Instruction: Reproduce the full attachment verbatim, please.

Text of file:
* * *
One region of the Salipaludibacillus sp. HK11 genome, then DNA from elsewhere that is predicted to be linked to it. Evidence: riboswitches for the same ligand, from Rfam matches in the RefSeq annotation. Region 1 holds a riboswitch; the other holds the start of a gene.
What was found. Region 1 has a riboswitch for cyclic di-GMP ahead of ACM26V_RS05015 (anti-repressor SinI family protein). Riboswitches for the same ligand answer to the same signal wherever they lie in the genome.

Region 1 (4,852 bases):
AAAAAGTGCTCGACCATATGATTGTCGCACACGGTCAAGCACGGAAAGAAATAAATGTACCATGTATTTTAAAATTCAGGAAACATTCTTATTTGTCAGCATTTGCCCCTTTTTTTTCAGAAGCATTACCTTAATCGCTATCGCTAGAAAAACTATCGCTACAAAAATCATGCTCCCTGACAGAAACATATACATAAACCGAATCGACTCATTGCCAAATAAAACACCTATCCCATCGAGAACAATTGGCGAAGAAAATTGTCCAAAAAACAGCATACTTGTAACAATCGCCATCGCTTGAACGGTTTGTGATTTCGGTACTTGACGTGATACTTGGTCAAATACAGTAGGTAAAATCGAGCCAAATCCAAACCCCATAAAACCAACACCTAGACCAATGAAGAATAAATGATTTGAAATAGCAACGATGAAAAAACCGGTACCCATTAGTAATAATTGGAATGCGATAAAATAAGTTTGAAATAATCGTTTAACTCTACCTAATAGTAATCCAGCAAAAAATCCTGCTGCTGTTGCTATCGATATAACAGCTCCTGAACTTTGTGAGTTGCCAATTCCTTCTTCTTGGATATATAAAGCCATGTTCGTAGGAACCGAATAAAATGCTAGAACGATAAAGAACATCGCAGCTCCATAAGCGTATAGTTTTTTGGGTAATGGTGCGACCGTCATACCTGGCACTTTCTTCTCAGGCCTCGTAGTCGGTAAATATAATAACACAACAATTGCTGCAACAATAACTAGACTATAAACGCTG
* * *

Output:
One region of the Salipaludibacillus sp. HK11 genome, then DNA from elsewhere that is predicted to be linked to it. Evidence: riboswitches for the same ligand, from Rfam matches in the RefSeq annotation. Region 1 holds a riboswitch; the other holds the start of a gene.
What was found. Region 1 has a riboswitch for cyclic di-GMP ahead of ACM26V_RS05015 (anti-repressor SinI family protein). Riboswitches for the same ligand answer to the same signal wherever they lie in the genome.

Region 1 (4,852 bases):
AAAAAGTGCTCGACCATATGATTGTCGCACACGGTCAAGCACGGAAAGAAATAAATGTACCATGTATTTTAAAATTCAGGAAACATTCTTATTTGTCAGCATTTGCCCCTTTTTTTTCAGAAGCATTACCTTAATCGCTATCGCTAGAAAAACTATCGCTACAAAAATCATGCTCCCTGACAGAAACATATACATAAACCGAATCGACTCATTGCCAAATAAAACACCTATCCCATCGAGAACAATTGGCGAAGAAAATTGTCCAAAAAACAGCATACTTGTAACAATCGCCATCGCTTGAACGGTTTGTGATTTCGGTACTTGACGTGATACTTGGTCAAATACAGTAGGTAAAATCGAGCCAAATCCAAACCCCATAAAACCAACACCTAGACCAATGAAGAATAAATGATTTGAAATAGCAACGATGAAAAAACCGGTACCCATTAGTAATAATTGGAATGCGATAAAATAAGTTTGAAATAATCGTTTAACTCTACCTAATAGTAATCCAGCAAAAAATCCTGCTGCTGTTGCTATCGATATAACAGCTCCTGAACTTTGTGAGTTGCCAATTCCTTCTTCTTGGATATATAAAGCCATGTTCGTAGGAACCGAATAAAATGCTAGAACGATAAAGAACATCGCAGCTCCATAAGCGTATAGTTTTTTGGGTAATGGTGCGACCGTCATACCTGGCACTTTCTTCTCAGGCCTCGTAGTCGGTAAATATAATAACACAACAATTGCTGCAACAATAACTAGACTATAAACGCTG